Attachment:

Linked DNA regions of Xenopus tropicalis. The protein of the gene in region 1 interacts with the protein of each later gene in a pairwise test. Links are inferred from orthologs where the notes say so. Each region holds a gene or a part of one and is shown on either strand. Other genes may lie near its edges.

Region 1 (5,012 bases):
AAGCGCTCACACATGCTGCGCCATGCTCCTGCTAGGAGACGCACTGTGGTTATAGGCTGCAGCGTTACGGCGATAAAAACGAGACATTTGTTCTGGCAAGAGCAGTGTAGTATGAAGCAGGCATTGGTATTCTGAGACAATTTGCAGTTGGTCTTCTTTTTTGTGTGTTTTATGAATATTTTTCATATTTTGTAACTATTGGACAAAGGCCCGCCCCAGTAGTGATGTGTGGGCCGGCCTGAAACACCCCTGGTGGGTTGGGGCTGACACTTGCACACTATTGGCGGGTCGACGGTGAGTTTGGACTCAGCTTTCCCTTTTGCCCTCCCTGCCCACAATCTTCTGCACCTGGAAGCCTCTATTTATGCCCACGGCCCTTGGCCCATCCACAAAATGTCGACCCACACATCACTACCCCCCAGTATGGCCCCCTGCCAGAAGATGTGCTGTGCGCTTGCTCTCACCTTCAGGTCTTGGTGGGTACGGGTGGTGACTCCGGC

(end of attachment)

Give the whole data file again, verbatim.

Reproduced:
Linked DNA regions of Xenopus tropicalis. The protein of the gene in region 1 interacts with the protein of each later gene in a pairwise test. Links are inferred from orthologs where the notes say so. Each region holds a gene or a part of one and is shown on either strand. Other genes may lie near its edges.

Region 1 (5,012 bases):
AAGCGCTCACACATGCTGCGCCATGCTCCTGCTAGGAGACGCACTGTGGTTATAGGCTGCAGCGTTACGGCGATAAAAACGAGACATTTGTTCTGGCAAGAGCAGTGTAGTATGAAGCAGGCATTGGTATTCTGAGACAATTTGCAGTTGGTCTTCTTTTTTGTGTGTTTTATGAATATTTTTCATATTTTGTAACTATTGGACAAAGGCCCGCCCCAGTAGTGATGTGTGGGCCGGCCTGAAACACCCCTGGTGGGTTGGGGCTGACACTTGCACACTATTGGCGGGTCGACGGTGAGTTTGGACTCAGCTTTCCCTTTTGCCCTCCCTGCCCACAATCTTCTGCACCTGGAAGCCTCTATTTATGCCCACGGCCCTTGGCCCATCCACAAAATGTCGACCCACACATCACTACCCCCCAGTATGGCCCCCTGCCAGAAGATGTGCTGTGCGCTTGCTCTCACCTTCAGGTCTTGGTGGGTACGGGTGGTGACTCCGGC